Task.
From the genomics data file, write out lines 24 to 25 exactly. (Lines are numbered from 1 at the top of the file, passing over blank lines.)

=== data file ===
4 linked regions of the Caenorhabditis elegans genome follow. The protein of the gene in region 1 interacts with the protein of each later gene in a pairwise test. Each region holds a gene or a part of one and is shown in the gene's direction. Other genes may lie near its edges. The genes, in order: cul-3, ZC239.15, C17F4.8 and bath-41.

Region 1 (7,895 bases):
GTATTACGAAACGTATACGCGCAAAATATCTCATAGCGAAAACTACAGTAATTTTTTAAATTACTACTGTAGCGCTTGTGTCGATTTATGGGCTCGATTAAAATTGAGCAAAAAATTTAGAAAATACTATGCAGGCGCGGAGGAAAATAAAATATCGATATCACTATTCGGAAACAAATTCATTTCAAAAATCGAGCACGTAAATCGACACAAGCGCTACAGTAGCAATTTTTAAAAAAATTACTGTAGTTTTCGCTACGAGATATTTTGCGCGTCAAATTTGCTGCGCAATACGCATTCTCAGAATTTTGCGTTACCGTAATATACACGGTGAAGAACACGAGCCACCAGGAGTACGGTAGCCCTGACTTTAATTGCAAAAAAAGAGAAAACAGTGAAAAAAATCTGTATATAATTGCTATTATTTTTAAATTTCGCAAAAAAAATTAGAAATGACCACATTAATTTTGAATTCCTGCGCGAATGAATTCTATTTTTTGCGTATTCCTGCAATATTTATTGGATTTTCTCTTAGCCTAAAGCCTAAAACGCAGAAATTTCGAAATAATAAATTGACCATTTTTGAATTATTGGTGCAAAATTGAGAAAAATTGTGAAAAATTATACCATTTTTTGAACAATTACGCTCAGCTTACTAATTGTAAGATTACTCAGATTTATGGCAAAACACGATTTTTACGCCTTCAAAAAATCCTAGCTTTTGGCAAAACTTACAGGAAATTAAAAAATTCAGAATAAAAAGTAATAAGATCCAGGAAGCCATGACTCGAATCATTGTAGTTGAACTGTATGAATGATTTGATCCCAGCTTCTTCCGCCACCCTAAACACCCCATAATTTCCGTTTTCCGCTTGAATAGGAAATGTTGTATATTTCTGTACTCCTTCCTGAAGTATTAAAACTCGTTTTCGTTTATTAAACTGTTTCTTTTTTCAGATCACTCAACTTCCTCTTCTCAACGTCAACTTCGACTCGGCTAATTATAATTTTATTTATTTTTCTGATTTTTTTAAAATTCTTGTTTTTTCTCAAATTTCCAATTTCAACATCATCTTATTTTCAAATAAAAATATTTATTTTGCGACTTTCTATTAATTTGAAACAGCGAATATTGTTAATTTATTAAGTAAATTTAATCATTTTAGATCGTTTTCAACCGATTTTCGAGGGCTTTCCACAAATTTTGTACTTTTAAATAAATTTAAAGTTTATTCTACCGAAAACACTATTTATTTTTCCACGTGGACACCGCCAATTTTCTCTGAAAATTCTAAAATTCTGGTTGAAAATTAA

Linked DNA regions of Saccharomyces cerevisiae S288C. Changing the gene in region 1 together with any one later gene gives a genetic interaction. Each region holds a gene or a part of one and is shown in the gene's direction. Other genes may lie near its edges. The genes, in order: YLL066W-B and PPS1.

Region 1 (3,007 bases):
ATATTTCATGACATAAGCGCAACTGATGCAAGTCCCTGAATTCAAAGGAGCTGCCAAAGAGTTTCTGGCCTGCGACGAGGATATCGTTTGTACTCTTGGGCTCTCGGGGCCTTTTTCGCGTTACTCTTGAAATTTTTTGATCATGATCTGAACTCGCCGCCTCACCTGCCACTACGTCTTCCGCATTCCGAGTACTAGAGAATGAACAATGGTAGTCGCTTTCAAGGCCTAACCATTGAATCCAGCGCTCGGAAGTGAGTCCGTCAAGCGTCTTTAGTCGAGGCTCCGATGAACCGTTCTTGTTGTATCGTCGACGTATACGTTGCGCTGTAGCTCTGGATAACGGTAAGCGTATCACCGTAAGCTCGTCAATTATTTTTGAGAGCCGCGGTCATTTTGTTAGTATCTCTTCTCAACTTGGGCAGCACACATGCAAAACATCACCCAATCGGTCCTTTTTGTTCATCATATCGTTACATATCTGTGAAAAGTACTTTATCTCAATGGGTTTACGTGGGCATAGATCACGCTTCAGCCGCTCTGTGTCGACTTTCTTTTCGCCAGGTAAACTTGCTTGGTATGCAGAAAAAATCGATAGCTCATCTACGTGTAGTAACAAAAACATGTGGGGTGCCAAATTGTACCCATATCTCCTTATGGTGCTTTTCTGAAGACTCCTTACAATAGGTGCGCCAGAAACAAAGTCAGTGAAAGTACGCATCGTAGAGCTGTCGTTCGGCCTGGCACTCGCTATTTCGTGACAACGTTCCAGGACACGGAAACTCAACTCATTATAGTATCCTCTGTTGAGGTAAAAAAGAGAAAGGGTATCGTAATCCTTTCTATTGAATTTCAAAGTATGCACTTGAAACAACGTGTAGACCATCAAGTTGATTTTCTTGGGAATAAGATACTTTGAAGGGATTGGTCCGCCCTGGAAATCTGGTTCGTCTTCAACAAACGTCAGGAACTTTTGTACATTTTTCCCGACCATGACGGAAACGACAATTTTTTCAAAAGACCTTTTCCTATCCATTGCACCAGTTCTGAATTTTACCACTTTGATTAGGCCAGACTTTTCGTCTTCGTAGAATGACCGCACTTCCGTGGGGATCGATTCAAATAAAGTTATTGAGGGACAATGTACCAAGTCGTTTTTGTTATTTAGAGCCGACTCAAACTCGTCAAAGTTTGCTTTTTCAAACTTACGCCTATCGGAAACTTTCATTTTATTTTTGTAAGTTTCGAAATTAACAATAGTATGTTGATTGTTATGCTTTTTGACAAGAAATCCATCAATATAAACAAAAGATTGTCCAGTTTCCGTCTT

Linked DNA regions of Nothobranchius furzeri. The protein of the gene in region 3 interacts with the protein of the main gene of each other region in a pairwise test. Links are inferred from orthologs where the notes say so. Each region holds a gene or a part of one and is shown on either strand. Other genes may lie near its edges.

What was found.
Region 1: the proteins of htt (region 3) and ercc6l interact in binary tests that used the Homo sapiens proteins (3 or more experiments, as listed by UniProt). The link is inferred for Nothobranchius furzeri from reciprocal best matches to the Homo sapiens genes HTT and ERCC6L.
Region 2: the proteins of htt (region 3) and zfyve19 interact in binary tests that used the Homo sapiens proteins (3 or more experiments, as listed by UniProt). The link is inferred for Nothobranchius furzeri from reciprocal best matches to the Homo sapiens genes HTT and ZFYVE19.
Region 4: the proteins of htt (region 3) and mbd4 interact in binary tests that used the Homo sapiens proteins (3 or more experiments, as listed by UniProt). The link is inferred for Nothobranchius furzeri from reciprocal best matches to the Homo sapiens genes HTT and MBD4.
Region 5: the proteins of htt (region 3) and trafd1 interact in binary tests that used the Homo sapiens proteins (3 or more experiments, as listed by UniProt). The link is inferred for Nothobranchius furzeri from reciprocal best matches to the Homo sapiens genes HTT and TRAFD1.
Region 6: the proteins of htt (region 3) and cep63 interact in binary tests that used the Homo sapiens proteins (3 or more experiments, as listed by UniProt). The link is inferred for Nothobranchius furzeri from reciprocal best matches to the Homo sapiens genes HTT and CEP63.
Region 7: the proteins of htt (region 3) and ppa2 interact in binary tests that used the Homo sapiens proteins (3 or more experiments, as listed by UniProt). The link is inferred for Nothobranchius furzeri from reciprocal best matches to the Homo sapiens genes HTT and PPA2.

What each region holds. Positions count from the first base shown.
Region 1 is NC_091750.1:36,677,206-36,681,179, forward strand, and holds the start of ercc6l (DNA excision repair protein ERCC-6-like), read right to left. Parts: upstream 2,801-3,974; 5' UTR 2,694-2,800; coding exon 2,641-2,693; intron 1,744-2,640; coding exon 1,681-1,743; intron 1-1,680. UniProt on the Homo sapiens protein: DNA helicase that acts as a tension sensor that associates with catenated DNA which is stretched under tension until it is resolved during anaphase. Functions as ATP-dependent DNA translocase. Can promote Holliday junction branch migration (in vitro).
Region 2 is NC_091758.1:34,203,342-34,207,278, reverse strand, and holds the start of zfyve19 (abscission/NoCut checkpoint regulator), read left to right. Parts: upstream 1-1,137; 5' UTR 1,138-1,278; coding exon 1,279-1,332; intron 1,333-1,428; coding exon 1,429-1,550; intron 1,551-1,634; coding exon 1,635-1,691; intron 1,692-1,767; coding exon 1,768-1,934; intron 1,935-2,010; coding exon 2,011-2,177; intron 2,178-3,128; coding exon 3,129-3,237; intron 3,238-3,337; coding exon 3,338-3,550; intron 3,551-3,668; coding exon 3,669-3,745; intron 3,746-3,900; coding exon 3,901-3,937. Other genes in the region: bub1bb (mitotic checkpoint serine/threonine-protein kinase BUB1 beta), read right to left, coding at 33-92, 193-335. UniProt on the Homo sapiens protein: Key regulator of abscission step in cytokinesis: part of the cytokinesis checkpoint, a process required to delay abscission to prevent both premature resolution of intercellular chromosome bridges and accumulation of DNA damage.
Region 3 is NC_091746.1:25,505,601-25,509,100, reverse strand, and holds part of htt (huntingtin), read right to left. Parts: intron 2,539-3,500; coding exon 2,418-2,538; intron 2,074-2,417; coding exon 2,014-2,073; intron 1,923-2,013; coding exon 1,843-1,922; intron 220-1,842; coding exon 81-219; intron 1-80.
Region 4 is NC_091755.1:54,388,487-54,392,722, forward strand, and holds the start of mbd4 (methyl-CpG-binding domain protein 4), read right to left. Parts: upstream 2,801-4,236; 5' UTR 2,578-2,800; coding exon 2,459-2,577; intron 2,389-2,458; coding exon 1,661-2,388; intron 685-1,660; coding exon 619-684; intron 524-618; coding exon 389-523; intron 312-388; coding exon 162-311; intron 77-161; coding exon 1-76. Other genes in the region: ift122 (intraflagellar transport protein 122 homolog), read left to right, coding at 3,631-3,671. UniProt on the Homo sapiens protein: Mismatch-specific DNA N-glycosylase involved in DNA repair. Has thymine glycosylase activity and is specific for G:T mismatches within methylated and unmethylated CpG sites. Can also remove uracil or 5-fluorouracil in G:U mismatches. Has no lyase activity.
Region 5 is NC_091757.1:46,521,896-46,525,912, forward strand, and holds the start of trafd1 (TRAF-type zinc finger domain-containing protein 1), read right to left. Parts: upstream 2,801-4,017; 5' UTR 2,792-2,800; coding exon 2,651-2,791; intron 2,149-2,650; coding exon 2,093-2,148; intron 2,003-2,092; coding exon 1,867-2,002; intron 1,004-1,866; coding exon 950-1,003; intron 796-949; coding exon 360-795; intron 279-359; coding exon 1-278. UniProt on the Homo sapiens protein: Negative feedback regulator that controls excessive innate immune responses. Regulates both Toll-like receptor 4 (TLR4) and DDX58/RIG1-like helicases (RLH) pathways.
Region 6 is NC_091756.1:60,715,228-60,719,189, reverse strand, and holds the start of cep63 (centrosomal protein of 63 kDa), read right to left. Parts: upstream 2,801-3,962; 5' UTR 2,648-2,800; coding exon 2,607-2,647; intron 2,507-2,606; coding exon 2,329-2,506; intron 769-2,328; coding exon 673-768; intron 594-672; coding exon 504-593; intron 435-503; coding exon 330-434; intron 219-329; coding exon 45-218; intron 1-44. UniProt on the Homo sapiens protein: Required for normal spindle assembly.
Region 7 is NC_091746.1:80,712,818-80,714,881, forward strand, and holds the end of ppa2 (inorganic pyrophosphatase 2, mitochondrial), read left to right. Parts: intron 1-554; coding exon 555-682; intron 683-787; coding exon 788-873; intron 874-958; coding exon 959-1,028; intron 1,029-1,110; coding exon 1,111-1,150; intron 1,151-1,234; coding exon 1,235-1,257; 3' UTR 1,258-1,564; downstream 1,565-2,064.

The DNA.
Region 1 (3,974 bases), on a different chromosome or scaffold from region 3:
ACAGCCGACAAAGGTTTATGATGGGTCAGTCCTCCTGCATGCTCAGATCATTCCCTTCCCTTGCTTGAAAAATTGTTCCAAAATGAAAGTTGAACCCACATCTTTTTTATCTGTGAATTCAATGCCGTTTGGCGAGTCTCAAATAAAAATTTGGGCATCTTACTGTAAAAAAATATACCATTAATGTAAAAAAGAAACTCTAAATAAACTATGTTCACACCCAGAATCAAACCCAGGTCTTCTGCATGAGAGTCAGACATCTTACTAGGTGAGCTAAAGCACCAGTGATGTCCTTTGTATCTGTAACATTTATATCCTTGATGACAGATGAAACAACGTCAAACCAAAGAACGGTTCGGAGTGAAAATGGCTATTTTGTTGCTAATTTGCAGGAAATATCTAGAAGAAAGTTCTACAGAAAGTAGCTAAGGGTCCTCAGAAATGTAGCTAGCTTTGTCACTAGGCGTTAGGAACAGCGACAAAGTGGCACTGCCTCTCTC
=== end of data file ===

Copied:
Region 1 (3,974 bases), on a different chromosome or scaffold from region 3:
ACAGCCGACAAAGGTTTATGATGGGTCAGTCCTCCTGCATGCTCAGATCATTCCCTTCCCTTGCTTGAAAAATTGTTCCAAAATGAAAGTTGAACCCACATCTTTTTTATCTGTGAATTCAATGCCGTTTGGCGAGTCTCAAATAAAAATTTGGGCATCTTACTGTAAAAAAATATACCATTAATGTAAAAAAGAAACTCTAAATAAACTATGTTCACACCCAGAATCAAACCCAGGTCTTCTGCATGAGAGTCAGACATCTTACTAGGTGAGCTAAAGCACCAGTGATGTCCTTTGTATCTGTAACATTTATATCCTTGATGACAGATGAAACAACGTCAAACCAAAGAACGGTTCGGAGTGAAAATGGCTATTTTGTTGCTAATTTGCAGGAAATATCTAGAAGAAAGTTCTACAGAAAGTAGCTAAGGGTCCTCAGAAATGTAGCTAGCTTTGTCACTAGGCGTTAGGAACAGCGACAAAGTGGCACTGCCTCTCTC